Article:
Nicola Sturgeon rules out legal action to secure second Scottish independence referendum

First Minister says matter should be decided by politicians, not the courts

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Nicola Sturgeon has said she has no intention of taking legal action to try to secure a second Scottish independence referendum.

The First Minister indicated that rather than being settled by the courts, the matter should be decided by politicians.

She told BBC Scotland: “It is absolutely essential that if the will of the Scottish Parliament is for a referendum then that should be respected.

“I don't think there is any need, nor is there any intention, to see a matter that should be settled politically end up in the courts.”

There had been speculation the Scottish Government could be about to mount a legal challenge after the First Minister pointed out the decision to reserve constitutional matters for Westminster to deal with had never been tested in the courts.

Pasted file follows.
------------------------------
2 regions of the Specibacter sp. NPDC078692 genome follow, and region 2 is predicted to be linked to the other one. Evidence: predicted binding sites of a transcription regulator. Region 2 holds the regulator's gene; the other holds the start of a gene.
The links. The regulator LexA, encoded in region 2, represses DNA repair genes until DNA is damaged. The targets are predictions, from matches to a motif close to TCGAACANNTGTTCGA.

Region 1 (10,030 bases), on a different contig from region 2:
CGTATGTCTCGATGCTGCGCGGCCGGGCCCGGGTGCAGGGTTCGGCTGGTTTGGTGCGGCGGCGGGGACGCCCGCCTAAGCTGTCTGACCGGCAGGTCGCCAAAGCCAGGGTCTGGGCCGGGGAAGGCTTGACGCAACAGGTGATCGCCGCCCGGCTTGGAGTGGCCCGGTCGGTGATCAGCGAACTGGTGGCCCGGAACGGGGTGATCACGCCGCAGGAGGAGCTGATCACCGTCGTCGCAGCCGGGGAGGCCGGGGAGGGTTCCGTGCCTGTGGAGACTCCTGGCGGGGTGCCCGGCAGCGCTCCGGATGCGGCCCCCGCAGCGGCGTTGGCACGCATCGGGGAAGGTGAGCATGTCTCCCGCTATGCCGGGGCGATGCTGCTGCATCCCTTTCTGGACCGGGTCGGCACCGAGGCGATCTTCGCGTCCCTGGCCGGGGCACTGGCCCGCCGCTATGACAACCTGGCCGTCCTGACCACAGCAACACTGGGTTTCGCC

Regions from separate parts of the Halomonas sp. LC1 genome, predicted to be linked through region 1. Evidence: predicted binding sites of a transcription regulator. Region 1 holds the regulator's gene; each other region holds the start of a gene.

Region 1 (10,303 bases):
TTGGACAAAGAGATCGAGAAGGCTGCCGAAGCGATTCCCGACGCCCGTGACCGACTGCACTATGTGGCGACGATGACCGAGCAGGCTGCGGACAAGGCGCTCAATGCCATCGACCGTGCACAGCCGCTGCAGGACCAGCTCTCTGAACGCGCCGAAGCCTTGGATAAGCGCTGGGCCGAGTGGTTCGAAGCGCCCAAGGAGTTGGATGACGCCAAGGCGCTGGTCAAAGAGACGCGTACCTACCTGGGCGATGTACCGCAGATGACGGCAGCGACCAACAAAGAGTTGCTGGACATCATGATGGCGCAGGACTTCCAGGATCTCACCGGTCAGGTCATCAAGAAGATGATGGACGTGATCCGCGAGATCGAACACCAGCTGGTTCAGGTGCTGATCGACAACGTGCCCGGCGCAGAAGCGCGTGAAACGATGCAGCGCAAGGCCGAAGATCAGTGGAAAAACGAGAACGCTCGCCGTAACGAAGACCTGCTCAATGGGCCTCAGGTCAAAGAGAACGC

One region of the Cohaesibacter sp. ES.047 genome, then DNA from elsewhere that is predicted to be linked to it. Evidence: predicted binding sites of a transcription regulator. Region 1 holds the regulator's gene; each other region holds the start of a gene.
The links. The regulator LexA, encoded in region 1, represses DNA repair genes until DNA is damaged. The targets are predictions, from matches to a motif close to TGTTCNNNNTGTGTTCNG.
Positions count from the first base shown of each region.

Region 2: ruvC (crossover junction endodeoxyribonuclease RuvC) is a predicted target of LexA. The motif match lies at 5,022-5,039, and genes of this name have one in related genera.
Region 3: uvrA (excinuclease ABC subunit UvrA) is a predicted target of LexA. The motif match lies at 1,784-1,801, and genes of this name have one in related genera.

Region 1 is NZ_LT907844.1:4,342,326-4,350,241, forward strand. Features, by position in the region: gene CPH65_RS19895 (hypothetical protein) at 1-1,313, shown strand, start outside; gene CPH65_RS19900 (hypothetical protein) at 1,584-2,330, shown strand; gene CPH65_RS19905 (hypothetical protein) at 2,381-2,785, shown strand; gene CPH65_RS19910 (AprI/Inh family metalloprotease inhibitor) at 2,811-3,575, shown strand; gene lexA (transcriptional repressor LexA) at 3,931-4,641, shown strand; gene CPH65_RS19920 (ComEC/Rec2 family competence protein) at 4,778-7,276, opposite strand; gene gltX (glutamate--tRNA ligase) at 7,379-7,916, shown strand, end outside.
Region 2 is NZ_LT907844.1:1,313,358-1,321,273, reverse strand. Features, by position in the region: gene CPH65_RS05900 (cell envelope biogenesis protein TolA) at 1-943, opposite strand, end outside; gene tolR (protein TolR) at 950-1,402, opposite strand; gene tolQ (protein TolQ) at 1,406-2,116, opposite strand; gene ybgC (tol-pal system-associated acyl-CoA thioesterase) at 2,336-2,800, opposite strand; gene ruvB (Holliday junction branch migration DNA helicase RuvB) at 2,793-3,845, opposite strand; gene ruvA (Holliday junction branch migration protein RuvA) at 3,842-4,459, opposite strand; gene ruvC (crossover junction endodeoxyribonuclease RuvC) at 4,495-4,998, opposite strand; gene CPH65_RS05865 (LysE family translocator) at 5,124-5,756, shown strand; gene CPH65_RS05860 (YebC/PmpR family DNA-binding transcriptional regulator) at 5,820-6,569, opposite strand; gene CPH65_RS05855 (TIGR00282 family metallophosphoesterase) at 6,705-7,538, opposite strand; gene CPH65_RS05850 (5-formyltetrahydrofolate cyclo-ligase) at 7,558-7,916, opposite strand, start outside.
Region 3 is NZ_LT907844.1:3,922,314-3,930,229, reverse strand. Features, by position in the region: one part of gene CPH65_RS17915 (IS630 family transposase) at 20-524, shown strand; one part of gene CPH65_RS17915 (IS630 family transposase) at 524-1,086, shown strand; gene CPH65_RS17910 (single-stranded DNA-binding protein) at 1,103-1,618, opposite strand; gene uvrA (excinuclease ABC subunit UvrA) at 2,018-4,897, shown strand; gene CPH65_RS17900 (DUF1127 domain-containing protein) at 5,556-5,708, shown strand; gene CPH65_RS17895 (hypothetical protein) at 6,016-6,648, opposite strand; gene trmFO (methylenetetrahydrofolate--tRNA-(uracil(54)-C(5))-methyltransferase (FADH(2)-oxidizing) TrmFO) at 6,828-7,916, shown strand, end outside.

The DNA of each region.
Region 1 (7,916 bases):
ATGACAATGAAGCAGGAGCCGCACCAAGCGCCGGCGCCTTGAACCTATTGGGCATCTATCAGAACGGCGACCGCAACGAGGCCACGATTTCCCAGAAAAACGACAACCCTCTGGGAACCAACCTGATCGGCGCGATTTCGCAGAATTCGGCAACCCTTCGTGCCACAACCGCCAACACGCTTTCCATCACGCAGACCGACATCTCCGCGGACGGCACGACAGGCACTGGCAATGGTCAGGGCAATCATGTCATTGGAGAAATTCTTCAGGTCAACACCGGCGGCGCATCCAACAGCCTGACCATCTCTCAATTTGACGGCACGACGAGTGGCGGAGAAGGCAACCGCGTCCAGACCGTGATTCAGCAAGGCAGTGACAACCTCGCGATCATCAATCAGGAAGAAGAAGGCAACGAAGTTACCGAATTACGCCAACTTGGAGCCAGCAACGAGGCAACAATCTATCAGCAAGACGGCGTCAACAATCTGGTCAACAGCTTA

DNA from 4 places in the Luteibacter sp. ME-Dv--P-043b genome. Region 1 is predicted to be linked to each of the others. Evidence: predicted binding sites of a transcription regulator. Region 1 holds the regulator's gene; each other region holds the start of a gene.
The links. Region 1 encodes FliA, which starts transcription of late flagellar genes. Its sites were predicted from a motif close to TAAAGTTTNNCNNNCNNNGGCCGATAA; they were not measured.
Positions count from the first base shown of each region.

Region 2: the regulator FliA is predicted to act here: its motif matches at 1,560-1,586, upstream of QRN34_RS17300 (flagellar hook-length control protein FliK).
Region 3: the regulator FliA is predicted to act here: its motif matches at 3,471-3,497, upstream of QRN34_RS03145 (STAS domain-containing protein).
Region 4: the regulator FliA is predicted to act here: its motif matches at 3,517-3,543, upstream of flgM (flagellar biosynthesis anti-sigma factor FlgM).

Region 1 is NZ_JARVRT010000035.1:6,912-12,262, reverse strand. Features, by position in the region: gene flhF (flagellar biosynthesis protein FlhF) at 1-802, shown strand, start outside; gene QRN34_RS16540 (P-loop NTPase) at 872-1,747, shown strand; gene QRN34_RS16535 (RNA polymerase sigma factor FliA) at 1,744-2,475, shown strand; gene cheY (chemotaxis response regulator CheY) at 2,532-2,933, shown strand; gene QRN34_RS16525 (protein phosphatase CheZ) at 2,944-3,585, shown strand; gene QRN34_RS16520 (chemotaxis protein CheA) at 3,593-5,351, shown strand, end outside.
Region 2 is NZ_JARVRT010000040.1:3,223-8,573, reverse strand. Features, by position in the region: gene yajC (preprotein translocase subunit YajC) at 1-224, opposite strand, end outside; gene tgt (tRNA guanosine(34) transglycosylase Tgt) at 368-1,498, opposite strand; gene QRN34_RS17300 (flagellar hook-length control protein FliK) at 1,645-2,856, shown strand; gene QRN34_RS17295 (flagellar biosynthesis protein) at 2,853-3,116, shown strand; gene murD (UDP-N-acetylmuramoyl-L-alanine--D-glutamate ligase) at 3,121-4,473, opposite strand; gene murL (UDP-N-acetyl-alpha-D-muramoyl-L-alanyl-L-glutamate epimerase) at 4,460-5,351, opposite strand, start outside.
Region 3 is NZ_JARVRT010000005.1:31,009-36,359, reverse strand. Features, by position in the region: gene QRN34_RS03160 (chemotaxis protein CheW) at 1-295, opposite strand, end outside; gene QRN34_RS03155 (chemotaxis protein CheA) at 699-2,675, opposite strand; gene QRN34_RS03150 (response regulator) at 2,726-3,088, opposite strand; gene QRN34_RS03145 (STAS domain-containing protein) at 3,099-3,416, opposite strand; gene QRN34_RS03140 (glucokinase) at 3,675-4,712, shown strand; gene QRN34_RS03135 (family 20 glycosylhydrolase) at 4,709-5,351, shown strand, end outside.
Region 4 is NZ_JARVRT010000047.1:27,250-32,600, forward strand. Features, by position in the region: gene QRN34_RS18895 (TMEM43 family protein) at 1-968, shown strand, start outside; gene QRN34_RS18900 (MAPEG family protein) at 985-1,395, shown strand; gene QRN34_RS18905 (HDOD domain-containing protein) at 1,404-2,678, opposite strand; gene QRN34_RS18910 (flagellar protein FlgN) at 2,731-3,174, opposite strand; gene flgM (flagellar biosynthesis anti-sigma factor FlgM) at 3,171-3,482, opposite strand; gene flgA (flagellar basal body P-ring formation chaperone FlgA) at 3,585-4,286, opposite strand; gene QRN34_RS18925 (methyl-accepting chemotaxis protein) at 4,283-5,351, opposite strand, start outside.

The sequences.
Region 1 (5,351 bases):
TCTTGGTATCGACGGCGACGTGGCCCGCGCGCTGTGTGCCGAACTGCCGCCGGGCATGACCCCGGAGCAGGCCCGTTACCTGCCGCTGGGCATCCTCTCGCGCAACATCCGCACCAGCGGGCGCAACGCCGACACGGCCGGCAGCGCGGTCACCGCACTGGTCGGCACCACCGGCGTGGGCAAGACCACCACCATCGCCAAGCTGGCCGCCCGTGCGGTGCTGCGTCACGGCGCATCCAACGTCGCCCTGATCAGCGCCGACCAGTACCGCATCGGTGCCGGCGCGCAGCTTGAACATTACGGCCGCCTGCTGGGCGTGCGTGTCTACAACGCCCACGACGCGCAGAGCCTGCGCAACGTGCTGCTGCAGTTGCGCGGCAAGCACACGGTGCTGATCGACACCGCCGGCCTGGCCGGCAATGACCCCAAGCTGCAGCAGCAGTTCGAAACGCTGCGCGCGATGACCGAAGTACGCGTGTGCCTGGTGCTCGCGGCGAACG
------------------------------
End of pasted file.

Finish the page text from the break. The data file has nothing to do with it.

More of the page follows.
In a question-and-answer session following a speech at Stanford University in California, Ms Sturgeon also said it was “quite a vague term”.

Scottish Liberal Democrat leader Willie Rennie demanded answers, calling on the First Minister to provide “clarity on exactly what you are planning to do”.

The Scottish Government insists a second referendum is needed to give Scots a choice between Brexit and independence.

Ms Sturgeon has proposed such a vote be held between autumn 2018 and spring 2019, when the terms of the UK's exit deal from the European Union are known.

While the decision to leave the EU was backed by a majority of voters in the 2016 referendum, 62% of Scots who took part opted for remain.

The SNP leader is engaged in a stand-off with Theresa May over the prospect of a fresh ballot on independence, with the Prime Minister saying “now is not the time” for such a vote to be held.

Press Association

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